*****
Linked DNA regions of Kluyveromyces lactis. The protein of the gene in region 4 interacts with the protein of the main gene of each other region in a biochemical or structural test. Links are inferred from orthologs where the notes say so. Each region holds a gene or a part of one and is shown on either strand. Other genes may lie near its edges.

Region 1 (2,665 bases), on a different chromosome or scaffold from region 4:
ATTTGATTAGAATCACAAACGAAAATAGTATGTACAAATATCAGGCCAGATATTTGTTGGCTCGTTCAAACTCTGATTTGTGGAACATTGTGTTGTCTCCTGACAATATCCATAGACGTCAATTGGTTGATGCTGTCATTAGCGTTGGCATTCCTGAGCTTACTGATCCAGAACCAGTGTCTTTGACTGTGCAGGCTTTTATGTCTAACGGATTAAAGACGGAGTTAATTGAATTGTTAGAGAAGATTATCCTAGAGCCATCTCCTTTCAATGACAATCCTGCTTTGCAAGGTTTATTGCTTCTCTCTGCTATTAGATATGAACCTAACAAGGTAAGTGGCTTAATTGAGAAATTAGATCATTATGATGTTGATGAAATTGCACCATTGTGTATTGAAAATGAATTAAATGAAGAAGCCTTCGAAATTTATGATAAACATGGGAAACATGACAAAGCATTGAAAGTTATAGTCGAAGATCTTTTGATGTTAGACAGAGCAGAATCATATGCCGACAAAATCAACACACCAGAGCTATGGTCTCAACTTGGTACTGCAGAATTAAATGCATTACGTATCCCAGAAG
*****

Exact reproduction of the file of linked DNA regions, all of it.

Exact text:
Linked DNA regions of Kluyveromyces lactis. The protein of the gene in region 4 interacts with the protein of the main gene of each other region in a biochemical or structural test. Links are inferred from orthologs where the notes say so. Each region holds a gene or a part of one and is shown on either strand. Other genes may lie near its edges.

Region 1 (2,665 bases), on a different chromosome or scaffold from region 4:
ATTTGATTAGAATCACAAACGAAAATAGTATGTACAAATATCAGGCCAGATATTTGTTGGCTCGTTCAAACTCTGATTTGTGGAACATTGTGTTGTCTCCTGACAATATCCATAGACGTCAATTGGTTGATGCTGTCATTAGCGTTGGCATTCCTGAGCTTACTGATCCAGAACCAGTGTCTTTGACTGTGCAGGCTTTTATGTCTAACGGATTAAAGACGGAGTTAATTGAATTGTTAGAGAAGATTATCCTAGAGCCATCTCCTTTCAATGACAATCCTGCTTTGCAAGGTTTATTGCTTCTCTCTGCTATTAGATATGAACCTAACAAGGTAAGTGGCTTAATTGAGAAATTAGATCATTATGATGTTGATGAAATTGCACCATTGTGTATTGAAAATGAATTAAATGAAGAAGCCTTCGAAATTTATGATAAACATGGGAAACATGACAAAGCATTGAAAGTTATAGTCGAAGATCTTTTGATGTTAGACAGAGCAGAATCATATGCCGACAAAATCAACACACCAGAGCTATGGTCTCAACTTGGTACTGCAGAATTAAATGCATTACGTATCCCAGAAG